Or, perhaps Gee is just another one of those entitled brats who, despite obvious intellect, can't discern the difference between intent and impact. Maybe he thinks he isn't about to be lectured by anyone on right and wrong, especially some mid-career Shelia who doesn't have the guts to use her real name. Or maybe he just can't get over the time someone got the best of him in an argument. Stranger things have happened.
More importantly, however, Gee isn't the only one who now owns Gee's words. Nature does as well, thanks to three things: his obvious and public position, the lack of an appropriate disclaimer on his Twitter bio, and his mention of his employer in his tweet. If Gee thinks it's obvious he was only speaking for himself, he needs a lesson in public relations.
Wherever you go you're a representative of your company's brand, especially if you're a senior-level employee. When in public (or online) you have to conduct yourself appropriately. It's generally not wise to generate a series of tweets that look like the script of a soap opera. It's one of the reasons we have disclaimers - such as the one Gee has on his personal blog. If it's on his blog and not on his Twitter account, it's easy to assume one is personal while the other is not - especially if your job title is "Senior Editor, Nature."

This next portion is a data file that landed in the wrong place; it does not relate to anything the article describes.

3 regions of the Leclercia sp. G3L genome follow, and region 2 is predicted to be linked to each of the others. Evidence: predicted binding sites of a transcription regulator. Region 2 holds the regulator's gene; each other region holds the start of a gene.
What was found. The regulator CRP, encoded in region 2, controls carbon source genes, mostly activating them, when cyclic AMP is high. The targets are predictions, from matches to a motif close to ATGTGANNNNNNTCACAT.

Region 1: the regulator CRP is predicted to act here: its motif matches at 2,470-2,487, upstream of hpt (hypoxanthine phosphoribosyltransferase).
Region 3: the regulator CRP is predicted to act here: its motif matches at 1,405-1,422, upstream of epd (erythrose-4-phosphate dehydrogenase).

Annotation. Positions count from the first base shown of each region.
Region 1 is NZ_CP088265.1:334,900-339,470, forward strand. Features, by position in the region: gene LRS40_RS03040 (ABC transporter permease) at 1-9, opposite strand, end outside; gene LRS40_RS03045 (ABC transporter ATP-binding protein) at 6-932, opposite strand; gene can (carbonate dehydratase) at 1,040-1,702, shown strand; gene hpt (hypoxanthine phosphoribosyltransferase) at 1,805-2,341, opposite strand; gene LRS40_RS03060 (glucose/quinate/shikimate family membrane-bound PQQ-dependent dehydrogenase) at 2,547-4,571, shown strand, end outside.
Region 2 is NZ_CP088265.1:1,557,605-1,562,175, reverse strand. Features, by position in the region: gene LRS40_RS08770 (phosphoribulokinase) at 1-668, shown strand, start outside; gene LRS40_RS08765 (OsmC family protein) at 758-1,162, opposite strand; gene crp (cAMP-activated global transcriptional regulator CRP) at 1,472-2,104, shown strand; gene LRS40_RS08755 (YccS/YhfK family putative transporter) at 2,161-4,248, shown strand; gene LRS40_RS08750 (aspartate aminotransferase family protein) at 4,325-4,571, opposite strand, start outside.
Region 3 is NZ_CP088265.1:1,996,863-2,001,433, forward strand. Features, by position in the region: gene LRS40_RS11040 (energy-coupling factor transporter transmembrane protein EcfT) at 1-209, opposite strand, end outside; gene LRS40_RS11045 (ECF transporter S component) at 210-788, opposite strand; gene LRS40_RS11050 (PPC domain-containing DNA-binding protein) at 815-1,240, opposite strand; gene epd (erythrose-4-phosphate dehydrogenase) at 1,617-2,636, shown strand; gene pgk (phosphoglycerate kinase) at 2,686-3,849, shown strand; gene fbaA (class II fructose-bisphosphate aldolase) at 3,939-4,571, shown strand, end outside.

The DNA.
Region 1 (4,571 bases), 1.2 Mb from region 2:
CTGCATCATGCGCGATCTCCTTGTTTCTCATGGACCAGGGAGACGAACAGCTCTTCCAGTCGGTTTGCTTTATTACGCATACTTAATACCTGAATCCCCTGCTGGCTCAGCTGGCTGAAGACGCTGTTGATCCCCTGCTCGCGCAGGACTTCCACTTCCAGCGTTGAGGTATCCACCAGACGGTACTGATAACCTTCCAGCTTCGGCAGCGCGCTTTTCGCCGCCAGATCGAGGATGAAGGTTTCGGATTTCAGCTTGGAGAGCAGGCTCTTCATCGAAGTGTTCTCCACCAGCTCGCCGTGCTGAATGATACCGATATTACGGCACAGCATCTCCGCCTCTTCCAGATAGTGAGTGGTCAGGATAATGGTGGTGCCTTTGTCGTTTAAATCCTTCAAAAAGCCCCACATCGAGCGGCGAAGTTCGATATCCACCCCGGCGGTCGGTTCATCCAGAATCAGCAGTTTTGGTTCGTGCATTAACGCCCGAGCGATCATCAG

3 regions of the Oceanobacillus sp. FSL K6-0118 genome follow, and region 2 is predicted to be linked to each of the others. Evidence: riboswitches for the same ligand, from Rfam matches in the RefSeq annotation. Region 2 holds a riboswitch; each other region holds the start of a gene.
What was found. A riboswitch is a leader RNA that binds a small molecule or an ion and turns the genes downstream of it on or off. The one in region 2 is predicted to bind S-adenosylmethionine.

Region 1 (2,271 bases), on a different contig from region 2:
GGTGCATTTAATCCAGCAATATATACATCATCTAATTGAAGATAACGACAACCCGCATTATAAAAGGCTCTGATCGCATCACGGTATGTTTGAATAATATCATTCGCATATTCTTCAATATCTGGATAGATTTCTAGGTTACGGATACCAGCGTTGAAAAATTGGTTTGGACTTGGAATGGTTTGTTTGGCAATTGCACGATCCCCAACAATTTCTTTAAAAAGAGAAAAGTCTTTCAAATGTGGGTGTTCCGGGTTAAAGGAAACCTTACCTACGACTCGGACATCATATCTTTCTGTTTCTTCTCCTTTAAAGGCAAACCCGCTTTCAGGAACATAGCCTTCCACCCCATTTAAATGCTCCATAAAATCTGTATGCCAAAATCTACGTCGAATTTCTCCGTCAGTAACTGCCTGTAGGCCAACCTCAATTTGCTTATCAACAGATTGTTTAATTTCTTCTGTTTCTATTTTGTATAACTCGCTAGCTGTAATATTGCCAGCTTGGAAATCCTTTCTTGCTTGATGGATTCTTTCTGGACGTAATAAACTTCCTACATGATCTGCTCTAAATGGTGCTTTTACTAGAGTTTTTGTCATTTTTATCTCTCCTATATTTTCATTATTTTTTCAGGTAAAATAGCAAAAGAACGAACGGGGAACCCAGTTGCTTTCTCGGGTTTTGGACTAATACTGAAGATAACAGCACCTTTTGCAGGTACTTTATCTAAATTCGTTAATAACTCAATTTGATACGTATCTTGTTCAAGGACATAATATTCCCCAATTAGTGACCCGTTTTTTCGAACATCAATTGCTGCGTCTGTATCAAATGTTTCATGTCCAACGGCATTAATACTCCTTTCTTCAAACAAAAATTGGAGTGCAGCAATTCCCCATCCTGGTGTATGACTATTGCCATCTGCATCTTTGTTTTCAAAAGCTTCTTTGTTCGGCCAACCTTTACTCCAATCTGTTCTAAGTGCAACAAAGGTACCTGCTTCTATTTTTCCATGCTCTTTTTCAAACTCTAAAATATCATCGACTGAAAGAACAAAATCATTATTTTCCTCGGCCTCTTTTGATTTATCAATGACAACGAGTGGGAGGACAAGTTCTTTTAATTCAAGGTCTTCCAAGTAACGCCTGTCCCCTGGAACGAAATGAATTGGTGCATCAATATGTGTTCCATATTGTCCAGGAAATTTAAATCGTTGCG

What's more, Journalists know that "outing" someone has to be done carefully, with significant preparation and consideration for the ramifications and safety of the person in question. I don't know if Gee warned Isis privately that outing her was a possibility. As an outspoken feminist it's clear Isis would be subject to hateful abuse likely up to and including rape and death threats, and it's just as clear Gee either didn't consider this or thought it wasn't as bad as the "hurtful untruths" he experienced.